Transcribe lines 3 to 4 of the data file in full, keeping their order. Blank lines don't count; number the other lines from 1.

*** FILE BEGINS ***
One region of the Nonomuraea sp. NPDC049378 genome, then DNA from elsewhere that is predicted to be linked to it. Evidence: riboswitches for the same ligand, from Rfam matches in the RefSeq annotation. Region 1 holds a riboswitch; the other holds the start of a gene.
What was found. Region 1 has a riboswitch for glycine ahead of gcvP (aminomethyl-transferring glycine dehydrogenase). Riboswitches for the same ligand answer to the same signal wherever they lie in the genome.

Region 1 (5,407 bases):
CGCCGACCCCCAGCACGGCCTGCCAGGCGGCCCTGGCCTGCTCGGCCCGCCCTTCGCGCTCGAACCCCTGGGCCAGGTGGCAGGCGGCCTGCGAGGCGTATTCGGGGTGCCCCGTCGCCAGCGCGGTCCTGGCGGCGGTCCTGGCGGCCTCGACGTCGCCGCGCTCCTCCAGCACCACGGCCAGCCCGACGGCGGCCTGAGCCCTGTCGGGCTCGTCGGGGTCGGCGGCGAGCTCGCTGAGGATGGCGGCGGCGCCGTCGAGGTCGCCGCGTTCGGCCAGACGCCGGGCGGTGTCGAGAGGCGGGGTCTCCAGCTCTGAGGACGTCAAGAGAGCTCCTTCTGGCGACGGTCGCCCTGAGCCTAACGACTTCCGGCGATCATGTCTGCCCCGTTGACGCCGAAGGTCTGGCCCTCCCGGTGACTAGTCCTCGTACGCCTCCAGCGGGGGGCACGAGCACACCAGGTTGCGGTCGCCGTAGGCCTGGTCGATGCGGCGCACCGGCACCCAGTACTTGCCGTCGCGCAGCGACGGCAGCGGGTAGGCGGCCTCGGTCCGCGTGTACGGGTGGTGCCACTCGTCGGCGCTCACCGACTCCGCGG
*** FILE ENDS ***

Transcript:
Region 1 (5,407 bases):
CGCCGACCCCCAGCACGGCCTGCCAGGCGGCCCTGGCCTGCTCGGCCCGCCCTTCGCGCTCGAACCCCTGGGCCAGGTGGCAGGCGGCCTGCGAGGCGTATTCGGGGTGCCCCGTCGCCAGCGCGGTCCTGGCGGCGGTCCTGGCGGCCTCGACGTCGCCGCGCTCCTCCAGCACCACGGCCAGCCCGACGGCGGCCTGAGCCCTGTCGGGCTCGTCGGGGTCGGCGGCGAGCTCGCTGAGGATGGCGGCGGCGCCGTCGAGGTCGCCGCGTTCGGCCAGACGCCGGGCGGTGTCGAGAGGCGGGGTCTCCAGCTCTGAGGACGTCAAGAGAGCTCCTTCTGGCGACGGTCGCCCTGAGCCTAACGACTTCCGGCGATCATGTCTGCCCCGTTGACGCCGAAGGTCTGGCCCTCCCGGTGACTAGTCCTCGTACGCCTCCAGCGGGGGGCACGAGCACACCAGGTTGCGGTCGCCGTAGGCCTGGTCGATGCGGCGCACCGGCACCCAGTACTTGCCGTCGCGCAGCGACGGCAGCGGGTAGGCGGCCTCGGTCCGCGTGTACGGGTGGTGCCACTCGTCGGCGCTCACCGACTCCGCGG